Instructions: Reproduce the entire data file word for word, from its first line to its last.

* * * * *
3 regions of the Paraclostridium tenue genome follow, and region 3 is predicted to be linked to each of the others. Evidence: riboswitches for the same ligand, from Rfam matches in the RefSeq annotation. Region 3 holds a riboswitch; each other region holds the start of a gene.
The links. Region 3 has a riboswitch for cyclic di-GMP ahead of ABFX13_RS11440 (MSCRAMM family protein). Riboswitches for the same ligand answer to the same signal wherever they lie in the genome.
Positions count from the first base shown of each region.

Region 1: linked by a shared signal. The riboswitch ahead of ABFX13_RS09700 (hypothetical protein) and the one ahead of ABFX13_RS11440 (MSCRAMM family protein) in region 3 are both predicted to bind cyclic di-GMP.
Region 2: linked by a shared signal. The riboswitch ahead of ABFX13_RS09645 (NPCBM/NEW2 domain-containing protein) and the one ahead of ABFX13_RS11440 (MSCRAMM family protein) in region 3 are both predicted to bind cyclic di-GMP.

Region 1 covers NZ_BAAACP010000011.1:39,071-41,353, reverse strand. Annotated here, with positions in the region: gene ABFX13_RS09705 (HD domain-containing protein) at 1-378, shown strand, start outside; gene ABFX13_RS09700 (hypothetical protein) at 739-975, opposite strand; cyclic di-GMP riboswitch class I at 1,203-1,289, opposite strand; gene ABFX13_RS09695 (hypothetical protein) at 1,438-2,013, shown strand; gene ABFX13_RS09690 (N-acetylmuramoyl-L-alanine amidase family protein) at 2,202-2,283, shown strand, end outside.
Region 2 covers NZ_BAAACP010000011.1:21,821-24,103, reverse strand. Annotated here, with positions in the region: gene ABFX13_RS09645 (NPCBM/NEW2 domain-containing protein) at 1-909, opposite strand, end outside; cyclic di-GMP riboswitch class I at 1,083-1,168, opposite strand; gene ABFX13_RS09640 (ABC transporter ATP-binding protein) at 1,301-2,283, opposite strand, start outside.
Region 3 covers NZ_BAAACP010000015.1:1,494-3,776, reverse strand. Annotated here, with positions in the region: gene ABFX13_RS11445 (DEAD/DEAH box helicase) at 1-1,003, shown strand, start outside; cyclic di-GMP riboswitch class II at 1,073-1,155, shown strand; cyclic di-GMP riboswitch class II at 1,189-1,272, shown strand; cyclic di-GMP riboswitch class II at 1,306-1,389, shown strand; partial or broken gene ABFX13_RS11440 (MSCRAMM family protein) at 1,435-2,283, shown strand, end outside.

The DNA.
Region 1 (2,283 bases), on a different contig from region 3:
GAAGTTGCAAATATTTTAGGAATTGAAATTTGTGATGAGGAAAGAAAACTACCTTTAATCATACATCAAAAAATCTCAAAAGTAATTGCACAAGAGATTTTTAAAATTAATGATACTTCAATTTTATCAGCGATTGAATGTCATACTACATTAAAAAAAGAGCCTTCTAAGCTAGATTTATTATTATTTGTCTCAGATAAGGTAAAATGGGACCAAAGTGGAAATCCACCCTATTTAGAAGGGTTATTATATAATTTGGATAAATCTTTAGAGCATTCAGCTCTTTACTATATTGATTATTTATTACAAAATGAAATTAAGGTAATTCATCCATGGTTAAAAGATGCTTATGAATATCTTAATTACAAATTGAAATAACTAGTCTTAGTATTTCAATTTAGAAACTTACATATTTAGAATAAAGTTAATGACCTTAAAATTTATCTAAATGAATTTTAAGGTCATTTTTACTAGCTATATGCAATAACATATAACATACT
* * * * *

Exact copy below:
3 regions of the Paraclostridium tenue genome follow, and region 3 is predicted to be linked to each of the others. Evidence: riboswitches for the same ligand, from Rfam matches in the RefSeq annotation. Region 3 holds a riboswitch; each other region holds the start of a gene.
The links. Region 3 has a riboswitch for cyclic di-GMP ahead of ABFX13_RS11440 (MSCRAMM family protein). Riboswitches for the same ligand answer to the same signal wherever they lie in the genome.
Positions count from the first base shown of each region.

Region 1: linked by a shared signal. The riboswitch ahead of ABFX13_RS09700 (hypothetical protein) and the one ahead of ABFX13_RS11440 (MSCRAMM family protein) in region 3 are both predicted to bind cyclic di-GMP.
Region 2: linked by a shared signal. The riboswitch ahead of ABFX13_RS09645 (NPCBM/NEW2 domain-containing protein) and the one ahead of ABFX13_RS11440 (MSCRAMM family protein) in region 3 are both predicted to bind cyclic di-GMP.

Region 1 covers NZ_BAAACP010000011.1:39,071-41,353, reverse strand. Annotated here, with positions in the region: gene ABFX13_RS09705 (HD domain-containing protein) at 1-378, shown strand, start outside; gene ABFX13_RS09700 (hypothetical protein) at 739-975, opposite strand; cyclic di-GMP riboswitch class I at 1,203-1,289, opposite strand; gene ABFX13_RS09695 (hypothetical protein) at 1,438-2,013, shown strand; gene ABFX13_RS09690 (N-acetylmuramoyl-L-alanine amidase family protein) at 2,202-2,283, shown strand, end outside.
Region 2 covers NZ_BAAACP010000011.1:21,821-24,103, reverse strand. Annotated here, with positions in the region: gene ABFX13_RS09645 (NPCBM/NEW2 domain-containing protein) at 1-909, opposite strand, end outside; cyclic di-GMP riboswitch class I at 1,083-1,168, opposite strand; gene ABFX13_RS09640 (ABC transporter ATP-binding protein) at 1,301-2,283, opposite strand, start outside.
Region 3 covers NZ_BAAACP010000015.1:1,494-3,776, reverse strand. Annotated here, with positions in the region: gene ABFX13_RS11445 (DEAD/DEAH box helicase) at 1-1,003, shown strand, start outside; cyclic di-GMP riboswitch class II at 1,073-1,155, shown strand; cyclic di-GMP riboswitch class II at 1,189-1,272, shown strand; cyclic di-GMP riboswitch class II at 1,306-1,389, shown strand; partial or broken gene ABFX13_RS11440 (MSCRAMM family protein) at 1,435-2,283, shown strand, end outside.

The DNA.
Region 1 (2,283 bases), on a different contig from region 3:
GAAGTTGCAAATATTTTAGGAATTGAAATTTGTGATGAGGAAAGAAAACTACCTTTAATCATACATCAAAAAATCTCAAAAGTAATTGCACAAGAGATTTTTAAAATTAATGATACTTCAATTTTATCAGCGATTGAATGTCATACTACATTAAAAAAAGAGCCTTCTAAGCTAGATTTATTATTATTTGTCTCAGATAAGGTAAAATGGGACCAAAGTGGAAATCCACCCTATTTAGAAGGGTTATTATATAATTTGGATAAATCTTTAGAGCATTCAGCTCTTTACTATATTGATTATTTATTACAAAATGAAATTAAGGTAATTCATCCATGGTTAAAAGATGCTTATGAATATCTTAATTACAAATTGAAATAACTAGTCTTAGTATTTCAATTTAGAAACTTACATATTTAGAATAAAGTTAATGACCTTAAAATTTATCTAAATGAATTTTAAGGTCATTTTTACTAGCTATATGCAATAACATATAACATACT